(Sean) Ha. Always! I have multiple things consuming my time these days. Obviously we are heavily booking my tour for the rest of the year through 2013 but, I’m also a member of The Joe Taylor Group. Joe is a Grammy nominated guitarist/producer and we have been touring all summer and just wrapped tracking a new album entitled “Sugar Dust in the Devil Wind”. The group is a blast. It is Joe and myself and legendary drummer Steve Holley of McCartney and Wings, Joe Cocker, Elton John, etc. It is a very cool power trio and we are back on the road in a few weeks and the album is due out by Fall.
As for me, I just wrapped filming a live CD/DVD concert in Snow Basin, Utah. We are starting to edit now and the live album and DVD are slated to be out by Christmas. I also have two EP albums I’ll be releasing by Spring. One is another faith based project that will be a more traditional jazz outing and the other is a soul/secular project we are wrapping now.
I’m also guesting on a number of jazz artist’s albums across the globe. One album is entitled Flow and is due out any day and it is with German guitarist Axel Weiss and an amazing group of musicians and vocalists from all over Europe. I’m producing as well and booking a clinic tour so sleep is a commodity. Ha!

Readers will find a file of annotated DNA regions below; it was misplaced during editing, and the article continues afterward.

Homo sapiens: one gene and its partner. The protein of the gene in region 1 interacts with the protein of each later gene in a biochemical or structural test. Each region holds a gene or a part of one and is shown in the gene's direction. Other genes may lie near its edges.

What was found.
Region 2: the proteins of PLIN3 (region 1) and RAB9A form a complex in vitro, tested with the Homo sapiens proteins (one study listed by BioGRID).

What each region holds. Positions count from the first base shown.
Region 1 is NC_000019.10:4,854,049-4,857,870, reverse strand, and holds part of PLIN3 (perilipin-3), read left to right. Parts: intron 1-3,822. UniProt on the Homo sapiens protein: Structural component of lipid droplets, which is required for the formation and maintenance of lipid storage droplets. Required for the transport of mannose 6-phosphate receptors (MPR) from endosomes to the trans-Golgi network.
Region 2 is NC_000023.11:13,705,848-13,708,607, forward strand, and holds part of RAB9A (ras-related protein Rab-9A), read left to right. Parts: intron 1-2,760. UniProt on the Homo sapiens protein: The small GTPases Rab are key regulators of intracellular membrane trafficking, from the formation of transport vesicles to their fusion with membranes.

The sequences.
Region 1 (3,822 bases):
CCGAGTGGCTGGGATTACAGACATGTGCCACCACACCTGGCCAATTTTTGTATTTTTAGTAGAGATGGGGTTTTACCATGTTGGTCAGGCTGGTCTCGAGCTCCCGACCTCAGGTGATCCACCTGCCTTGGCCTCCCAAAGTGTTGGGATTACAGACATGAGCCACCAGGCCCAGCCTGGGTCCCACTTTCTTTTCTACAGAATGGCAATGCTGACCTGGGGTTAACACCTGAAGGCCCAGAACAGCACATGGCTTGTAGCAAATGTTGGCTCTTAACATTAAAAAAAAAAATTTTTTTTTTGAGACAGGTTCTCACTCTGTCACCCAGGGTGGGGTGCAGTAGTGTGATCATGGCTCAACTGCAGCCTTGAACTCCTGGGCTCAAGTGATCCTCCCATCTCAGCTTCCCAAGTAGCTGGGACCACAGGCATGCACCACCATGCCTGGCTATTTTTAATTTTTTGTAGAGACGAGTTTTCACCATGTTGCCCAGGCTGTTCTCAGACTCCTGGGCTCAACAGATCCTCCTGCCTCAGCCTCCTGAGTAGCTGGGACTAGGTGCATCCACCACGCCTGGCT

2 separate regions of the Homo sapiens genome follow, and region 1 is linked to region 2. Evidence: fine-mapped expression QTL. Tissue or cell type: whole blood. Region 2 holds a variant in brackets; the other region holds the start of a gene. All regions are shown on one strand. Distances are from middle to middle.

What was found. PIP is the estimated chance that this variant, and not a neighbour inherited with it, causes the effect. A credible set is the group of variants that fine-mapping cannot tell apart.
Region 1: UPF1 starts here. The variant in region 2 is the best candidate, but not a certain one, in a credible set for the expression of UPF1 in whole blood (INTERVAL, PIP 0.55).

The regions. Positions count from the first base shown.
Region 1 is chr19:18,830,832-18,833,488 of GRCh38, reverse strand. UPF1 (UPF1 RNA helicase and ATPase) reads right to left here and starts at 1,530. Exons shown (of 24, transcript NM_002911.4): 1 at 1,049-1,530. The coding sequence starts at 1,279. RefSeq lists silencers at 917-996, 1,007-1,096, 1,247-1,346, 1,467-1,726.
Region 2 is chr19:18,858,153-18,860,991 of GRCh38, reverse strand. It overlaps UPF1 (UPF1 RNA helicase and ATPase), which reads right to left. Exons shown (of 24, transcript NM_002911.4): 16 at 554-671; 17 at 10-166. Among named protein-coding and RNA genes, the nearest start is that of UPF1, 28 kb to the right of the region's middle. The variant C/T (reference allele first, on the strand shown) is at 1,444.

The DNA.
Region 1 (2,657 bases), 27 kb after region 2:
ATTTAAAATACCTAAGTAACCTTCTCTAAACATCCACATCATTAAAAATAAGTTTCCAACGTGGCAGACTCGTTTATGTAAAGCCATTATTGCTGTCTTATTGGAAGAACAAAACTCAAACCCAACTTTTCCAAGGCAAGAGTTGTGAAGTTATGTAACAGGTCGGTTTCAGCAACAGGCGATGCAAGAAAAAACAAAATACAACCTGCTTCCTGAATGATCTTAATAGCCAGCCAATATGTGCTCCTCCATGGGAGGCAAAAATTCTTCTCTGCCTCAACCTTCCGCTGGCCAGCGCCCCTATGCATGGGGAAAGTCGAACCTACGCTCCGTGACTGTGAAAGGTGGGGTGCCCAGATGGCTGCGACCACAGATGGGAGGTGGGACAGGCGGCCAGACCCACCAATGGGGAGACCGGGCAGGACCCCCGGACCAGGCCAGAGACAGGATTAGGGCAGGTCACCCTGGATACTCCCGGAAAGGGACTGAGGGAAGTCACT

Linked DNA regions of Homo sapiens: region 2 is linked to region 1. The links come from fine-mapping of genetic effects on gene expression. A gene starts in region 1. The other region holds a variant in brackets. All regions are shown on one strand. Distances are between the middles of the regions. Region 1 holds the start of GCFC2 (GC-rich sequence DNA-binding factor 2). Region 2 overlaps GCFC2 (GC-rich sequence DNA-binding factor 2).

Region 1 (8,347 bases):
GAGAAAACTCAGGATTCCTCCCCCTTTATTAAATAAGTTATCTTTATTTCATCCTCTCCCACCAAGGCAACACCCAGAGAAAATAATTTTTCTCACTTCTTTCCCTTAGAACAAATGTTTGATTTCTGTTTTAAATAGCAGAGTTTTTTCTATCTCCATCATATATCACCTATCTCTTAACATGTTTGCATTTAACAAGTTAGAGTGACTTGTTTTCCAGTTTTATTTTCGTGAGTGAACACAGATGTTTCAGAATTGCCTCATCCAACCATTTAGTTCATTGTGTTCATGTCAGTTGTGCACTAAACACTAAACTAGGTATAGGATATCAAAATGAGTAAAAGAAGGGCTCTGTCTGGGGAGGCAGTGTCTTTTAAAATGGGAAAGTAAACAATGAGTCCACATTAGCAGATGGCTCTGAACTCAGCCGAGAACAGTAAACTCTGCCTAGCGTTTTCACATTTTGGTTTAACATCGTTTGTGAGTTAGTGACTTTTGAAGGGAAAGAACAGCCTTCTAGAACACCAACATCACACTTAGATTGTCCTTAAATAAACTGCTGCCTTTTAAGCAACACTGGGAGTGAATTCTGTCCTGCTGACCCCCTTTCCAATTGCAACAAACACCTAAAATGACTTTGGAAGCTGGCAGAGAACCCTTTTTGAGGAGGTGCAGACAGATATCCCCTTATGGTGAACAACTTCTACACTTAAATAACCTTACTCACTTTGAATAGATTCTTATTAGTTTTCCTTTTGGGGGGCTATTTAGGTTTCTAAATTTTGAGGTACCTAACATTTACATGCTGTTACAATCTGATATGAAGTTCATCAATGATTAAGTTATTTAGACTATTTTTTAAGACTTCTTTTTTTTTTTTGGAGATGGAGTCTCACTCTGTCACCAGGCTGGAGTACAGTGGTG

(Ty) Who has been some of your biggest influences in your music ?
(Sean) The person that made me want to pick it up was Donald “Duck”Dunn. His grooves on all of those STAX albums really splayed me early on. The funny part is I don’t really play like him but his groove sense is always with me.
What really set me on my path was discovering Marcus Miller. Once I heard his whole thing I was on my way and then I started really digging into different players. Brian Bromberg, Vail Johnson and Mark Egan were all major influences and I’m blessed that they have all become good friends of mine. The biggest influence for me though is Mark King. Once I heard Level 42 it was over. I wanted to take what Mark was doing and it incorporate it into my compositions and it helped me to create my own thing.